Thursday, December 29, 2011

The Good, the Bad, and the Dislocated Ear

My son’s phantom ailments often set me to chuckling. After playing with some padded sticks recently, he informed me that he had broken his eyebrow; a sledding trip down a snowy hill resulted, he said, in a dislocated ear. Neither wound proved fatal.

The boy feels twists and twinges, good or bad, and interprets them into the language of pain and brokenness. Much as I may laugh at his verbal antics, I realize that I – that we –  often do the same thing. I have experienced joy so intense that I thought my heart would beat out of my chest and pain so overwhelming that it circled round to an emptiness that threatened to engulf the whole world as far as the eye could see. And in their intensity, the deafening ecstasy and wrecking sorrow seemed only a hair’s breadth apart. The language of pain, I find, subsumes all these experiences, because each of them rips us out of our normal daily existence and forces us into a rarified air that mere mortals almost cannot breathe.

All this calls to mind the stories of priest and prophets, messengers and saints, who give us accounts of those moments when they felt most closely the touch of the holy. They too use the language of pain to describe these profound experiences. Isaiah, we are told, felt the touch of a burning coal on his lips when he heard God’s call; the image is lovely as metaphor, but translate this into the realm of practical existence and what you have is a scream of pain. Hildegard of Bingen felt the Living Light overwhelm her sight in such a way that her head would explode in agony. Mohammed has by some been labeled an epileptic because the touch of Allah on his heart would cause him to fall to the ground. The touch of the divine comes in ways that we find easiest to describe in the language of pain, mainly because we do not have ways to describe what truly transpires, how words like “ecstasy” and “agony” become mere playthings tossed around to describe the indescribable, categories that lose shape and meaning.

These uncategorizable moments – what they truly tell us, when we stop long enough to listen, is that all those moments of intense joy and unbearable anguish are blessings. We may use the language of pain and brokenness to describe them, but they are at the same time experiences of mystery and unity. Everything leads us to the One, though we do not always realize it.

My son, with his broken eyebrow and dislocated ear, is often a prophet for me, though not always so humorously. He – and all the wonderful people around me – have so much to tell me, to teach me, whenever I stop listening to their words and instead hear what the holy is saying through them. What a blessing.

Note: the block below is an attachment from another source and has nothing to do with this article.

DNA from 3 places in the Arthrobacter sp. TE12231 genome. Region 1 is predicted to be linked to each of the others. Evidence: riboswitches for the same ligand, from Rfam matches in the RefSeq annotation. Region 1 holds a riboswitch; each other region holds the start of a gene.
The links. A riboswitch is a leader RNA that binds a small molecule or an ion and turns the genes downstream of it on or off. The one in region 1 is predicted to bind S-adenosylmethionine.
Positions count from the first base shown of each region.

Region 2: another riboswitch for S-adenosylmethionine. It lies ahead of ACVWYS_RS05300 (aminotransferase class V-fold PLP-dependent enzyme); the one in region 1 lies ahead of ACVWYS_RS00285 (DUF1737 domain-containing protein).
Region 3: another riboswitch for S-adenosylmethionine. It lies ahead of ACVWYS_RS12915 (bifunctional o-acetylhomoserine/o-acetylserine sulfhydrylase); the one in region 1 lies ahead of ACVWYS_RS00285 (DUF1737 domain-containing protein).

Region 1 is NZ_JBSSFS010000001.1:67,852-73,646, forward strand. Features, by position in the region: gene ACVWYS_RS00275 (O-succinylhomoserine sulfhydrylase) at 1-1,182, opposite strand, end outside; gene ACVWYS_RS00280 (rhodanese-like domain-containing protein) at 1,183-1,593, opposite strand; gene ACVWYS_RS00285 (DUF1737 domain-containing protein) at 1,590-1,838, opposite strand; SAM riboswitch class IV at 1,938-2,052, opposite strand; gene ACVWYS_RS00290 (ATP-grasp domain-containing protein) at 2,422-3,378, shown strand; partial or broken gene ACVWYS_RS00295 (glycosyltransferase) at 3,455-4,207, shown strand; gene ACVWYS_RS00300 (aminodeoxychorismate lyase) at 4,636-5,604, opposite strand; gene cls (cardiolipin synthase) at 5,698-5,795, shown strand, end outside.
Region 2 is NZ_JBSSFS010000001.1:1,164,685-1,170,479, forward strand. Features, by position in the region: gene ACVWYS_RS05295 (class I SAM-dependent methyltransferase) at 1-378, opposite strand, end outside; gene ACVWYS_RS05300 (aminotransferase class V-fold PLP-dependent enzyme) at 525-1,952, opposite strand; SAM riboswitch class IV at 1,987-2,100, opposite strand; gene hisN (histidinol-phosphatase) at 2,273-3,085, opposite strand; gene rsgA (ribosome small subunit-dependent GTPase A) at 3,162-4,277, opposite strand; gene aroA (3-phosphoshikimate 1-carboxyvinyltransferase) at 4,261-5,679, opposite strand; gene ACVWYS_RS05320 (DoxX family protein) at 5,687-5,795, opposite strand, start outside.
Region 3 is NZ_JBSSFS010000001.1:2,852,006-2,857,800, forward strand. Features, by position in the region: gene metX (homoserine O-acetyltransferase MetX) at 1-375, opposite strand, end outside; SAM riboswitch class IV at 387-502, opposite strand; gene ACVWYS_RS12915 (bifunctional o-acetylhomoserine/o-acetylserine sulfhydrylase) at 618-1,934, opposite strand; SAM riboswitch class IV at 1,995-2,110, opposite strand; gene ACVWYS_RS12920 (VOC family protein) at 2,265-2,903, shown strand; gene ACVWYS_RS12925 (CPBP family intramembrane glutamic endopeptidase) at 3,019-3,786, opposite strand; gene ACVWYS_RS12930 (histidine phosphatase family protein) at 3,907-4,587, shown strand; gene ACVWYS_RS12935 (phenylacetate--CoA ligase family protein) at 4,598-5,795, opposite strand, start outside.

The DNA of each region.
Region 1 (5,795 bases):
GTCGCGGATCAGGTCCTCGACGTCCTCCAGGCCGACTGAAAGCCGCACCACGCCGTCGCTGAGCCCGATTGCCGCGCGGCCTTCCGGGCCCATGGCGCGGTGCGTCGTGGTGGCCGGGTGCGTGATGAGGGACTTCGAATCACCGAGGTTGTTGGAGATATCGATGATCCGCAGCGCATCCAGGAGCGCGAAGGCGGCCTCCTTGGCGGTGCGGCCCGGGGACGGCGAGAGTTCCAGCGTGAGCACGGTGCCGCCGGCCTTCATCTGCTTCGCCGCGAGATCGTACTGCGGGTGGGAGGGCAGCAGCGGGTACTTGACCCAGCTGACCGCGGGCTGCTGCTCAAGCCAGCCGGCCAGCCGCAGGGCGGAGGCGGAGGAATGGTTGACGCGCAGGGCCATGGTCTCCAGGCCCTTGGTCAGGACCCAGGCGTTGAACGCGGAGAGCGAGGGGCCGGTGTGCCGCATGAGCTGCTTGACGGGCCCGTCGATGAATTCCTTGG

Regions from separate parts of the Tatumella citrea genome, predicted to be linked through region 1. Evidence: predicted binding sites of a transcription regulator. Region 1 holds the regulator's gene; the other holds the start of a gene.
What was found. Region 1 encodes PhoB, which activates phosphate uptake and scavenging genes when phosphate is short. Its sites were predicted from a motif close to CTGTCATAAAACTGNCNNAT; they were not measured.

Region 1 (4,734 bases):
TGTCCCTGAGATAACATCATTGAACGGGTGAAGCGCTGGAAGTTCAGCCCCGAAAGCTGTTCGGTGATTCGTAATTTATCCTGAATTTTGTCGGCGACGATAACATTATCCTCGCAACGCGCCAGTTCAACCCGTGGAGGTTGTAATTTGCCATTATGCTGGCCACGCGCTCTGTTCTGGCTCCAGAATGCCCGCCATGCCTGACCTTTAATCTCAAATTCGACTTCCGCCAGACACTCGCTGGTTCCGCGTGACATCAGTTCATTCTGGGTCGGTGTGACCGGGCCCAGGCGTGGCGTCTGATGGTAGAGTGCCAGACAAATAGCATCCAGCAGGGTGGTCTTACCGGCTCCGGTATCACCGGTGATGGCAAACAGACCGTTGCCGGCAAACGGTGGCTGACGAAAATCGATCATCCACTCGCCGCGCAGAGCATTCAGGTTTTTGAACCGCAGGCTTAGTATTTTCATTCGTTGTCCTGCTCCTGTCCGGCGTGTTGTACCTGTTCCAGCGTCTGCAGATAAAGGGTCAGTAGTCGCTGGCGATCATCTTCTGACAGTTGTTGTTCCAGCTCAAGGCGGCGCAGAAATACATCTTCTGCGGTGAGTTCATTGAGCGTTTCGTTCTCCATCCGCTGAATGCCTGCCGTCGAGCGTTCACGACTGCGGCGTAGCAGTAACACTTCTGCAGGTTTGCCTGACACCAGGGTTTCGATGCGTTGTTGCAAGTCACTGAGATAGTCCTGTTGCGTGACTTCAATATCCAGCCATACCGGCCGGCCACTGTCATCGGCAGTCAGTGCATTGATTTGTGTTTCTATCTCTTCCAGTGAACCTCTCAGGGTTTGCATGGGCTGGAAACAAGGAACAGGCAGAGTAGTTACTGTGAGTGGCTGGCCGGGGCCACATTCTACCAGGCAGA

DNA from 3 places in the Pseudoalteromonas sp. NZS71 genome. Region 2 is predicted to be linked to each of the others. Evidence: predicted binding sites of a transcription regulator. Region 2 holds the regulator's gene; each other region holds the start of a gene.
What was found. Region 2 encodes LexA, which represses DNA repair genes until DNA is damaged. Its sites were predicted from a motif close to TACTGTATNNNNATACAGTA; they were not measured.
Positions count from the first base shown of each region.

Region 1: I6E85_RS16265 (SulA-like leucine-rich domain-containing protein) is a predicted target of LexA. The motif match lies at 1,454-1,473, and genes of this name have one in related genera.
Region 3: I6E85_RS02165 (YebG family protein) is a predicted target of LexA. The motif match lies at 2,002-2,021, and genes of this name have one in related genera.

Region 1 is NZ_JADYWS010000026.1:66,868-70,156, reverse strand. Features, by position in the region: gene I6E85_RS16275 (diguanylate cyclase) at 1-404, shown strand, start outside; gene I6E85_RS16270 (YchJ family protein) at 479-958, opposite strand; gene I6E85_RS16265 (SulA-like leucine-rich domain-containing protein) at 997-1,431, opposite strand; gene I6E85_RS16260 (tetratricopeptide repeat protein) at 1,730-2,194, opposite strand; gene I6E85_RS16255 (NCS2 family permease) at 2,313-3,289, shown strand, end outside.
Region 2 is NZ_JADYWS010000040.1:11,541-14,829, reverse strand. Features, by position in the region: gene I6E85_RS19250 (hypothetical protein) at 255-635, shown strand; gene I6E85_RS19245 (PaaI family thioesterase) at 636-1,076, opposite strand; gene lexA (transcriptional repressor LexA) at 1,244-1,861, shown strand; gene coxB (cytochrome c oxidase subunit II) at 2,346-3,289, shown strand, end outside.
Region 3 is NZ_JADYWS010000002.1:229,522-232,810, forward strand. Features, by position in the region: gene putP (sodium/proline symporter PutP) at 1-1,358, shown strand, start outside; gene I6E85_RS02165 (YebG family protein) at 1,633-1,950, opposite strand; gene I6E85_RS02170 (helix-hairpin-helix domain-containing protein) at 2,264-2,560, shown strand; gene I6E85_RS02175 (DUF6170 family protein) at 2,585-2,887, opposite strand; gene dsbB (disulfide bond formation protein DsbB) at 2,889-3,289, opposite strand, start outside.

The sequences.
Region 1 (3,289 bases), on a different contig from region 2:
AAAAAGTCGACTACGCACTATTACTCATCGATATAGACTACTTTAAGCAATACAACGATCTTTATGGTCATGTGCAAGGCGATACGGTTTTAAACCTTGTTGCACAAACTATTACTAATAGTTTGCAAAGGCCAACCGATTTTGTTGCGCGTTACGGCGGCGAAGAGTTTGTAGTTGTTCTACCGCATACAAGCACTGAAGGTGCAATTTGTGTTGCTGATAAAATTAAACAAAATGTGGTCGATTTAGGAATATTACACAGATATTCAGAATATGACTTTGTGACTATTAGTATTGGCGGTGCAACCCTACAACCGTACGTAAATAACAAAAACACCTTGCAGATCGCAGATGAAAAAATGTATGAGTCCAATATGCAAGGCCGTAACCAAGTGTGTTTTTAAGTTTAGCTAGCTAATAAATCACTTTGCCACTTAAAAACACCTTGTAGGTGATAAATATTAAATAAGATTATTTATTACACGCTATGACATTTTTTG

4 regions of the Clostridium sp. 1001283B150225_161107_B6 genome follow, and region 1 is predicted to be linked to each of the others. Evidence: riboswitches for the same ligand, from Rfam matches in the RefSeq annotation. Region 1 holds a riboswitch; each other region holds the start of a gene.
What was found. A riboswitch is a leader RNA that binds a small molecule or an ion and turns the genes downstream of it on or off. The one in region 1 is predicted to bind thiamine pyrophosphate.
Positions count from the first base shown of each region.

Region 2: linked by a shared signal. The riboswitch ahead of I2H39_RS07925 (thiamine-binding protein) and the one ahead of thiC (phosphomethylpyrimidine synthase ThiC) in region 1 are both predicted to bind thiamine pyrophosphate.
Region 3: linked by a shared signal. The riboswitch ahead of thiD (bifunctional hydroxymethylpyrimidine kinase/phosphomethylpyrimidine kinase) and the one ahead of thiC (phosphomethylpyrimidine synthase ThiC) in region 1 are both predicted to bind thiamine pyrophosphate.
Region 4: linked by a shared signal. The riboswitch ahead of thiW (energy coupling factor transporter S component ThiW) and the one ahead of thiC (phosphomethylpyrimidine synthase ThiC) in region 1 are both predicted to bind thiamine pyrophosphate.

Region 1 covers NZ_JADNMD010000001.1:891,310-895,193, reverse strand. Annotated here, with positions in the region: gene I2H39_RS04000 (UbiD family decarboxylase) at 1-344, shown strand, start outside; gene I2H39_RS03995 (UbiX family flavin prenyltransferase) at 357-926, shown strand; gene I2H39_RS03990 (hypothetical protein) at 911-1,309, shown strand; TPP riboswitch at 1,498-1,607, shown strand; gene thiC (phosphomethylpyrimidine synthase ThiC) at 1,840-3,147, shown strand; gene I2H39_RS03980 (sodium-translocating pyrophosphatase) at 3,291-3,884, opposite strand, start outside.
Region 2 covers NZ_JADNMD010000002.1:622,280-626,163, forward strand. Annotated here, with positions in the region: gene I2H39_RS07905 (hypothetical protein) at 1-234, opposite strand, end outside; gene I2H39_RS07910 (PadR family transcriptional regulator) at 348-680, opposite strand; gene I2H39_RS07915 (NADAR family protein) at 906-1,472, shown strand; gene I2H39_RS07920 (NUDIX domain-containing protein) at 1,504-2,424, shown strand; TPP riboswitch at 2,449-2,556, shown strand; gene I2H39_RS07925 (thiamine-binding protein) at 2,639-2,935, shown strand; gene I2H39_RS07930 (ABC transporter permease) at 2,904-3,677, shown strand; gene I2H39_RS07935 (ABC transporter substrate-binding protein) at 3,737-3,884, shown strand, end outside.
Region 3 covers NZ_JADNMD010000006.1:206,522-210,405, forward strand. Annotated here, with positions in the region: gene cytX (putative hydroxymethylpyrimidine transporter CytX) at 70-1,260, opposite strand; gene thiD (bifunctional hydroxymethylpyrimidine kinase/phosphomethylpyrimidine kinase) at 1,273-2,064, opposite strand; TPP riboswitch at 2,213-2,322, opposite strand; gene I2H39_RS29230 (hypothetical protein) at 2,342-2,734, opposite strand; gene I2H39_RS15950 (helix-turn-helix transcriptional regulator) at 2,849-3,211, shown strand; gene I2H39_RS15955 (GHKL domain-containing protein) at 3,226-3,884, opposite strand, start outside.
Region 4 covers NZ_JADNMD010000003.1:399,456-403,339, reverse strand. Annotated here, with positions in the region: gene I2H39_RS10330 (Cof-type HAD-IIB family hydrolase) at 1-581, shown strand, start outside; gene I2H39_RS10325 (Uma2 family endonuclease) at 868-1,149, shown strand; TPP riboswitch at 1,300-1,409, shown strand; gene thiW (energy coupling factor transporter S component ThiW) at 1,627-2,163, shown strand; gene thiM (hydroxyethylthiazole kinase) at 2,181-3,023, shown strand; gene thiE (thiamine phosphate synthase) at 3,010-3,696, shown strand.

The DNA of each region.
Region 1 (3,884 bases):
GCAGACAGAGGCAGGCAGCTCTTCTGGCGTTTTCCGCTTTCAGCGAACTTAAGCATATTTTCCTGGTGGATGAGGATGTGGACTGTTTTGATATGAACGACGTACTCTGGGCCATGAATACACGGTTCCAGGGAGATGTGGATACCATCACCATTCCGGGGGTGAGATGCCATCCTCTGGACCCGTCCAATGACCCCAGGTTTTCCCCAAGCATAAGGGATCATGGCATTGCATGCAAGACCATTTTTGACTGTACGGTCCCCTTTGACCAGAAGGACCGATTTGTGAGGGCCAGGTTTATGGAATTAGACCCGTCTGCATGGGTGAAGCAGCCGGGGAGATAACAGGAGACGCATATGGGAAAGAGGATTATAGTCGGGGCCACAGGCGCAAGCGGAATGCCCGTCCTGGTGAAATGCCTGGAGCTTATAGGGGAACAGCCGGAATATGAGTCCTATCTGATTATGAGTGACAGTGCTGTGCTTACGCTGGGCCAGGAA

Thursday, December 8, 2011

Pandora's Box

Curiosity overcoming her, almost of its own accord Pandora’s hand lifts the lid on the lovely jeweled box. Out fly all the evils of the world as Pandora, overcome with shame and horror, tries to close the lid once more. This she manages to do, but not before all but one of the winged creatures in the box have escaped. The one still trapped? Hope.

It sounds like a crushing end to a tragic situation, doesn’t it? The young woman is overcome with a curiosity implanted in her by the gods; the evils will bring all manner of terrors and trials to all of humanity; and hope, which could sustain people through their adversities, remains trapped inside a locked box. But then you start wondering why hope would be in the box in the first place. It wasn’t like this was a box full of bright and shiny elements designed for the benefit of humans. This was bad stuff, I’m telling you, every awful thing you can imagine, and hope was placed there as purposefully as every one of those bad things. Why? Because hope, too, can be an evil.

We usually elevate hope almost to the level of a sacrament. We admire those who don’t give up in the face of adversity, we see hope as a necessity in building a better world. High apple pie in the sky hope. It’s all good, right? So how could hope ever be anything other than good?

The answer is as simple as desire: we too often pin our hopes on particular outcomes like a package and wrap our ego around it like a bow. Maybe it’s something individualistic like a promotion at our work or a sign of affection from our partners; maybe it’s something that we think of as more noble, like a grant to come through for our favored non-profit or the passage of a law helping victims of abuse. Doesn’t matter how personal and intimate or noble and communal the hope is: the problem is that so often we are like kids anxiously waiting to open our Christmas presents to see if Santa brought that special toy we’ve spent so long wanting.

I said to my soul , be still, and wait without hope,
For hope would be hope for the wrong thing

So says my favorite poet, T.S. Eliot, in a beautiful poem called East Coker. He gets it, he gets how hope itself can become a cage that we use to fend off the real world, how it can become the opposite of mindfulness and acceptance. That strength of will and determination to work toward the best possible outcome that is sometimes shown by those facing adversity or illness – we call it hope, but really it includes a healthy dose of knowing that the ultimate goal may not be reached, that there is integrity and passion and joy in the journey even when the journey does not take us where we want to go. It isn’t ego wrapped around desire, but rather presence wrapped around acceptance. 

For my part, the hope that I strive to give up is far too ego-driven, far too concerned with desired outcomes rather than with learning the lessons of the process. Let Pandora’s box stay closed; like Eliot, I shall wait without hope, letting go of the wants that swirl within and around me so that I may receive the blessing of whatever it is that the universe is sending my way.